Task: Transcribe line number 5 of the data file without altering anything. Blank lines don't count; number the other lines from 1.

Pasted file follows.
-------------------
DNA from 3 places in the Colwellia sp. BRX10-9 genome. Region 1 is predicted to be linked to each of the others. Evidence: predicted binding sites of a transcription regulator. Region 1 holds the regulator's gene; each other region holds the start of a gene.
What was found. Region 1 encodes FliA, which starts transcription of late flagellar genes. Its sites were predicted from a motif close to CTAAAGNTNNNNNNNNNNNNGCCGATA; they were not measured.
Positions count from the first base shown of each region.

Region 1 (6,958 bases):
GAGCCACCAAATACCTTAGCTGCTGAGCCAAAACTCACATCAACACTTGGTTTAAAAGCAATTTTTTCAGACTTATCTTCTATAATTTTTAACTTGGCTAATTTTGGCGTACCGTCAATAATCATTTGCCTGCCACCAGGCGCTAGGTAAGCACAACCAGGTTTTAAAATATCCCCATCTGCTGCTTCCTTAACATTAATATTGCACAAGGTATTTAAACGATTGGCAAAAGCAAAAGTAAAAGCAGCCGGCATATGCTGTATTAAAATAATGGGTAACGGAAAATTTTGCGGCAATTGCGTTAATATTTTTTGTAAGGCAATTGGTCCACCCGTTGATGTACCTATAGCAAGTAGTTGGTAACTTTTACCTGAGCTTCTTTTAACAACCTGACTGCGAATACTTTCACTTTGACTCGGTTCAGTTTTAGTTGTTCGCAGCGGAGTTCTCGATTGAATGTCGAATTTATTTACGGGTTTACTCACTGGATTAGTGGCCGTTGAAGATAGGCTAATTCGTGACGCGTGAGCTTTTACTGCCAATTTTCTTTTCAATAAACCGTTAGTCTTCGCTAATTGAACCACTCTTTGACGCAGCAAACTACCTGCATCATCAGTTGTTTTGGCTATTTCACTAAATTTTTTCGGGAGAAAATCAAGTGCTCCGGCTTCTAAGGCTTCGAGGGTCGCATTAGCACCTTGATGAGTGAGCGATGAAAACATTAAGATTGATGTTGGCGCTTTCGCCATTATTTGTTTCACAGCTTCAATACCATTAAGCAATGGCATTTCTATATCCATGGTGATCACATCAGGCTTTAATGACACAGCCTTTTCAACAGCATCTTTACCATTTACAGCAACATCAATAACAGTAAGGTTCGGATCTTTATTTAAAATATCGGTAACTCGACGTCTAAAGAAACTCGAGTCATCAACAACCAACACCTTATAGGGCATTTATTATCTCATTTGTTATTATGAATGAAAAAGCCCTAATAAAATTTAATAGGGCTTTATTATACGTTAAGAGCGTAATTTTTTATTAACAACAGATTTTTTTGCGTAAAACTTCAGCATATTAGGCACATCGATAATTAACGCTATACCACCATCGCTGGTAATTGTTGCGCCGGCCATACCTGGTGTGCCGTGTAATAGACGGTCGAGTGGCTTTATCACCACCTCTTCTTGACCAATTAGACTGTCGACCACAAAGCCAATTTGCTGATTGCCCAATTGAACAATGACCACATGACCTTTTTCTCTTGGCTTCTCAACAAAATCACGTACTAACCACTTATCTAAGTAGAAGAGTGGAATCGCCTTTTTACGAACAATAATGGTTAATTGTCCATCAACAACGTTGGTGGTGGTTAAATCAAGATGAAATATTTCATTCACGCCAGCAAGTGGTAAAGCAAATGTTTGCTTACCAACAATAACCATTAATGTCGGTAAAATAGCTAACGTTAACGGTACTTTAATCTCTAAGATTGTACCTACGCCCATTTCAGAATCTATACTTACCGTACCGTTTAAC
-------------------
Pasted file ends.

GAGCCACCAAATACCTTAGCTGCTGAGCCAAAACTCACATCAACACTTGGTTTAAAAGCAATTTTTTCAGACTTATCTTCTATAATTTTTAACTTGGCTAATTTTGGCGTACCGTCAATAATCATTTGCCTGCCACCAGGCGCTAGGTAAGCACAACCAGGTTTTAAAATATCCCCATCTGCTGCTTCCTTAACATTAATATTGCACAAGGTATTTAAACGATTGGCAAAAGCAAAAGTAAAAGCAGCCGGCATATGCTGTATTAAAATAATGGGTAACGGAAAATTTTGCGGCAATTGCGTTAATATTTTTTGTAAGGCAATTGGTCCACCCGTTGATGTACCTATAGCAAGTAGTTGGTAACTTTTACCTGAGCTTCTTTTAACAACCTGACTGCGAATACTTTCACTTTGACTCGGTTCAGTTTTAGTTGTTCGCAGCGGAGTTCTCGATTGAATGTCGAATTTATTTACGGGTTTACTCACTGGATTAGTGGCCGTTGAAGATAGGCTAATTCGTGACGCGTGAGCTTTTACTGCCAATTTTCTTTTCAATAAACCGTTAGTCTTCGCTAATTGAACCACTCTTTGACGCAGCAAACTACCTGCATCATCAGTTGTTTTGGCTATTTCACTAAATTTTTTCGGGAGAAAATCAAGTGCTCCGGCTTCTAAGGCTTCGAGGGTCGCATTAGCACCTTGATGAGTGAGCGATGAAAACATTAAGATTGATGTTGGCGCTTTCGCCATTATTTGTTTCACAGCTTCAATACCATTAAGCAATGGCATTTCTATATCCATGGTGATCACATCAGGCTTTAATGACACAGCCTTTTCAACAGCATCTTTACCATTTACAGCAACATCAATAACAGTAAGGTTCGGATCTTTATTTAAAATATCGGTAACTCGACGTCTAAAGAAACTCGAGTCATCAACAACCAACACCTTATAGGGCATTTATTATCTCATTTGTTATTATGAATGAAAAAGCCCTAATAAAATTTAATAGGGCTTTATTATACGTTAAGAGCGTAATTTTTTATTAACAACAGATTTTTTTGCGTAAAACTTCAGCATATTAGGCACATCGATAATTAACGCTATACCACCATCGCTGGTAATTGTTGCGCCGGCCATACCTGGTGTGCCGTGTAATAGACGGTCGAGTGGCTTTATCACCACCTCTTCTTGACCAATTAGACTGTCGACCACAAAGCCAATTTGCTGATTGCCCAATTGAACAATGACCACATGACCTTTTTCTCTTGGCTTCTCAACAAAATCACGTACTAACCACTTATCTAAGTAGAAGAGTGGAATCGCCTTTTTACGAACAATAATGGTTAATTGTCCATCAACAACGTTGGTGGTGGTTAAATCAAGATGAAATATTTCATTCACGCCAGCAAGTGGTAAAGCAAATGTTTGCTTACCAACAATAACCATTAATGTCGGTAAAATAGCTAACGTTAACGGTACTTTAATCTCTAAGATTGTACCTACGCCCATTTCAGAATCTATACTTACCGTACCGTTTAAC